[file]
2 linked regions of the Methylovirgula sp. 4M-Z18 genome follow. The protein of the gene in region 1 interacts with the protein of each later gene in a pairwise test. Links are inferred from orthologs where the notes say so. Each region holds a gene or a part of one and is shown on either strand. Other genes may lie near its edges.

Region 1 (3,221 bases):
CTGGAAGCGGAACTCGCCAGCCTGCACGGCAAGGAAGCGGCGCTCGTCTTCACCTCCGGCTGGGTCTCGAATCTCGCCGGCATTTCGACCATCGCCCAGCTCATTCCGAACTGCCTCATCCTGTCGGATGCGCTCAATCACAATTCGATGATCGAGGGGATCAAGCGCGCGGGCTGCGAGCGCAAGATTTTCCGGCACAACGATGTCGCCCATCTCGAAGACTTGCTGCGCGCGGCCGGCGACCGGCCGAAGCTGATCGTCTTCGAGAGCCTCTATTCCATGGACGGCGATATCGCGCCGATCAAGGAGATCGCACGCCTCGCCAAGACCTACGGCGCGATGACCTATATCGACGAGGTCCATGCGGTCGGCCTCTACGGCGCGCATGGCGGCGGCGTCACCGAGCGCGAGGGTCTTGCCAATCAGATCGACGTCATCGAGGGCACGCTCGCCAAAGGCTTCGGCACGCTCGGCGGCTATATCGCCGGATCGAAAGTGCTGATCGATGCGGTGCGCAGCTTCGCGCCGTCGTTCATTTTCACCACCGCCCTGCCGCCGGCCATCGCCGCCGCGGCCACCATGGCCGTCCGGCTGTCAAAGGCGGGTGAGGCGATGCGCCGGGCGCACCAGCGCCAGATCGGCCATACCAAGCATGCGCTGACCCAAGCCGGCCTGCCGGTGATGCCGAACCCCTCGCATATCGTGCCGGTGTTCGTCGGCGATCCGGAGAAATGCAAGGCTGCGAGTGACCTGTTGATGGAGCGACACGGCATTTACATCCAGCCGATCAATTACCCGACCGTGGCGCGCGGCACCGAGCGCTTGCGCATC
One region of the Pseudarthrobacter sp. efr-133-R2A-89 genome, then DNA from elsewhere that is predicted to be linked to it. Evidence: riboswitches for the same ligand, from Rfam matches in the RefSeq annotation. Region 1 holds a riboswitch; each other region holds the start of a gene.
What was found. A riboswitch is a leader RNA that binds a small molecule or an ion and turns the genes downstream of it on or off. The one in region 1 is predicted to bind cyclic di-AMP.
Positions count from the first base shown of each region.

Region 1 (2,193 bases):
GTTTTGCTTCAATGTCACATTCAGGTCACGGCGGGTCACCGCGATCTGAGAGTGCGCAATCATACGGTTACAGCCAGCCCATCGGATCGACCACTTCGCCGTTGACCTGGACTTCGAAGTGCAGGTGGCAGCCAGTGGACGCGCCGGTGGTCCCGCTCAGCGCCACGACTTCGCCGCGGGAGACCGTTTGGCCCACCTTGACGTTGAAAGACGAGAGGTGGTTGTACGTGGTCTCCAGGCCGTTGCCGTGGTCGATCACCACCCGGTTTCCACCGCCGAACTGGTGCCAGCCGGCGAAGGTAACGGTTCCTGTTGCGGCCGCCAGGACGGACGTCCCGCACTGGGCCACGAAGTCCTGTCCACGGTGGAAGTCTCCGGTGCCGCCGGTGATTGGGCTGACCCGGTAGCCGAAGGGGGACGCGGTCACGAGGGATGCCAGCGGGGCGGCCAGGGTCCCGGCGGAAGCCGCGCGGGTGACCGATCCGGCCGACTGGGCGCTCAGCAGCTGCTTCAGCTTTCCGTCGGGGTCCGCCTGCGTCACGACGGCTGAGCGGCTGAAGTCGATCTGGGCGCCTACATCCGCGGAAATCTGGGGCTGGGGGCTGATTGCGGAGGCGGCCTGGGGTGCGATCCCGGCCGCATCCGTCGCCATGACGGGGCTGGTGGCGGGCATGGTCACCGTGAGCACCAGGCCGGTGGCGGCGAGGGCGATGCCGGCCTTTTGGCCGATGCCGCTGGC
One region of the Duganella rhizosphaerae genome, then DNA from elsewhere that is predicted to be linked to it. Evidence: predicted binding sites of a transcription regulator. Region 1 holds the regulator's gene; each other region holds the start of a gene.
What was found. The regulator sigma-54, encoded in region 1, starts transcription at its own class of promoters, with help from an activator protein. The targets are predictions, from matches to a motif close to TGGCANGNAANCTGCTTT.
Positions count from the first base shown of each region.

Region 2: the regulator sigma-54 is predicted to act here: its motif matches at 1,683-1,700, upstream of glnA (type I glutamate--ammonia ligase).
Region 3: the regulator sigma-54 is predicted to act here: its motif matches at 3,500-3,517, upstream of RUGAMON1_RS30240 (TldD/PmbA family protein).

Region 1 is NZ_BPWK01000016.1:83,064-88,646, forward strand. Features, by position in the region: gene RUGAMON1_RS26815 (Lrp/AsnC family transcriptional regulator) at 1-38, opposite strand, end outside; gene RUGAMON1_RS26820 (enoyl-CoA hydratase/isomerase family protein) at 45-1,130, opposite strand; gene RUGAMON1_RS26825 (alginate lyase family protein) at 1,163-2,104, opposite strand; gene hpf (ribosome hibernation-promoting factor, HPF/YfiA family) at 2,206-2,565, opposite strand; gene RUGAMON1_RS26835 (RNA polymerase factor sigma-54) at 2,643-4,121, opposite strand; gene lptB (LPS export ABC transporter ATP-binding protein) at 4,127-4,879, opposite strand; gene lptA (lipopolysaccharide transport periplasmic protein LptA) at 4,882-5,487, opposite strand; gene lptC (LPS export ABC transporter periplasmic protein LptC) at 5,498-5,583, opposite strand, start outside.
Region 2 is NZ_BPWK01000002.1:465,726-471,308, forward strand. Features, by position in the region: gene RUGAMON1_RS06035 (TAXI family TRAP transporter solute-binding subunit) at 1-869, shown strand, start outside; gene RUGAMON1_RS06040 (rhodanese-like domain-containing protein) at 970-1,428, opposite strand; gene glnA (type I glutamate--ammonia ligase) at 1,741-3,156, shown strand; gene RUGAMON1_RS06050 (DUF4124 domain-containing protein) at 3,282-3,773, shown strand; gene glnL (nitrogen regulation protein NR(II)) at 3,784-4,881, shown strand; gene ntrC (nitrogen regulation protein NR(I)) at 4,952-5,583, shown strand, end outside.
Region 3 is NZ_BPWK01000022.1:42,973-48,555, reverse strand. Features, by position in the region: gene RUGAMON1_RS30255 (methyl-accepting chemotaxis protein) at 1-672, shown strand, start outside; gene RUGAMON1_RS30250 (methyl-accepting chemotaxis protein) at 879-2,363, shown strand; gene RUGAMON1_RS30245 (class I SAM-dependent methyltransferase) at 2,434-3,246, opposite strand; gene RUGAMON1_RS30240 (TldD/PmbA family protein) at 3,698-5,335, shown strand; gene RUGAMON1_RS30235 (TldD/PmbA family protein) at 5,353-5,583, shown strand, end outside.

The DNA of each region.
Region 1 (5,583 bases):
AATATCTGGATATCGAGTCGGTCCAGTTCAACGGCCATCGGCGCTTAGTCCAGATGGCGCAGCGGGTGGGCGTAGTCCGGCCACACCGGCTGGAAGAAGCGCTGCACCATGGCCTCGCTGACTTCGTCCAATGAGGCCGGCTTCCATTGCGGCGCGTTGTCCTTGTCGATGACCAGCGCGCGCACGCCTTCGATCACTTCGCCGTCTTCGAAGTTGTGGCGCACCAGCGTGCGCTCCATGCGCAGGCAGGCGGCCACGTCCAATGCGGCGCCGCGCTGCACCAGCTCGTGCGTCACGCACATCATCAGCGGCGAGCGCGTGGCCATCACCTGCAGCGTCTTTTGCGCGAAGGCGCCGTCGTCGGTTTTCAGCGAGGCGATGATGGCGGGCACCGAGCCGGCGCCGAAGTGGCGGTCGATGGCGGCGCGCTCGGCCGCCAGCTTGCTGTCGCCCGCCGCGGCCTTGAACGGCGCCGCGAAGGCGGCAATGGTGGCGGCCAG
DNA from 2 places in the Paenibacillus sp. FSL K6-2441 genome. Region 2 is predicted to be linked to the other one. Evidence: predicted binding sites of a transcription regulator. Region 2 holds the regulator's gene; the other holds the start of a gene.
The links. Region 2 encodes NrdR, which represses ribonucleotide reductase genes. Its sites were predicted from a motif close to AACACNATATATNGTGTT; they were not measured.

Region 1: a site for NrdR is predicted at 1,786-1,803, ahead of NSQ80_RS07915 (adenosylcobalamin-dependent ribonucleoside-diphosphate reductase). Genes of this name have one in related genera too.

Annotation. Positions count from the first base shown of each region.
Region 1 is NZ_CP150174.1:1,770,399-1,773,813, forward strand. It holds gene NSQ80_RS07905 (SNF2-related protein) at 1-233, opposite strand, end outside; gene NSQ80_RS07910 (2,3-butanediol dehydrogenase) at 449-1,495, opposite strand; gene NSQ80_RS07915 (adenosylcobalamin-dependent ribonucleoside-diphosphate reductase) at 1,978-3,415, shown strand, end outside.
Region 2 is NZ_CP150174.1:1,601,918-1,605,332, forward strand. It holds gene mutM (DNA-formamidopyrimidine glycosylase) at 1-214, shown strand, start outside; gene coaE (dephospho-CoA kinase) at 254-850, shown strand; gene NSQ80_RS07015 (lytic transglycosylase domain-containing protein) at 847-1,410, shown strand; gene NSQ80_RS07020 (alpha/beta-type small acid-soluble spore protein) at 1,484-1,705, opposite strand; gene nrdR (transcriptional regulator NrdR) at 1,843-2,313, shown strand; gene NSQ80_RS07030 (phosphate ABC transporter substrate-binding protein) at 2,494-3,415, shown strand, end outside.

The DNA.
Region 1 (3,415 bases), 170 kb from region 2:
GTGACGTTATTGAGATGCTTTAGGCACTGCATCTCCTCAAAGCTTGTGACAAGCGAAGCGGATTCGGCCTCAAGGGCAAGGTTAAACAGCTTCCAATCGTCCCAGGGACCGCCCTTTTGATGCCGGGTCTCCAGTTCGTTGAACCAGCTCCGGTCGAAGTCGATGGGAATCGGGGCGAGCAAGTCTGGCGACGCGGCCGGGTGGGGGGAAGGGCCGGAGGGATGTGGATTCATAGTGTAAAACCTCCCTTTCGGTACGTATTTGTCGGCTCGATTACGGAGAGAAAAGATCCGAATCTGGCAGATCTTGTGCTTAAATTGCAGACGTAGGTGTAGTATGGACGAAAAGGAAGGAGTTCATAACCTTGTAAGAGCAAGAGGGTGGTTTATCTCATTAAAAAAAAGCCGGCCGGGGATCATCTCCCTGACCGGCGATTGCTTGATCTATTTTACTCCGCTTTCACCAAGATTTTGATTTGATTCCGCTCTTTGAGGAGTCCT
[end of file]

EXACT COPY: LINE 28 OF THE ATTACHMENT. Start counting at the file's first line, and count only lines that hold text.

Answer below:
GTGACGTTATTGAGATGCTTTAGGCACTGCATCTCCTCAAAGCTTGTGACAAGCGAAGCGGATTCGGCCTCAAGGGCAAGGTTAAACAGCTTCCAATCGTCCCAGGGACCGCCCTTTTGATGCCGGGTCTCCAGTTCGTTGAACCAGCTCCGGTCGAAGTCGATGGGAATCGGGGCGAGCAAGTCTGGCGACGCGGCCGGGTGGGGGGAAGGGCCGGAGGGATGTGGATTCATAGTGTAAAACCTCCCTTTCGGTACGTATTTGTCGGCTCGATTACGGAGAGAAAAGATCCGAATCTGGCAGATCTTGTGCTTAAATTGCAGACGTAGGTGTAGTATGGACGAAAAGGAAGGAGTTCATAACCTTGTAAGAGCAAGAGGGTGGTTTATCTCATTAAAAAAAAGCCGGCCGGGGATCATCTCCCTGACCGGCGATTGCTTGATCTATTTTACTCCGCTTTCACCAAGATTTTGATTTGATTCCGCTCTTTGAGGAGTCCT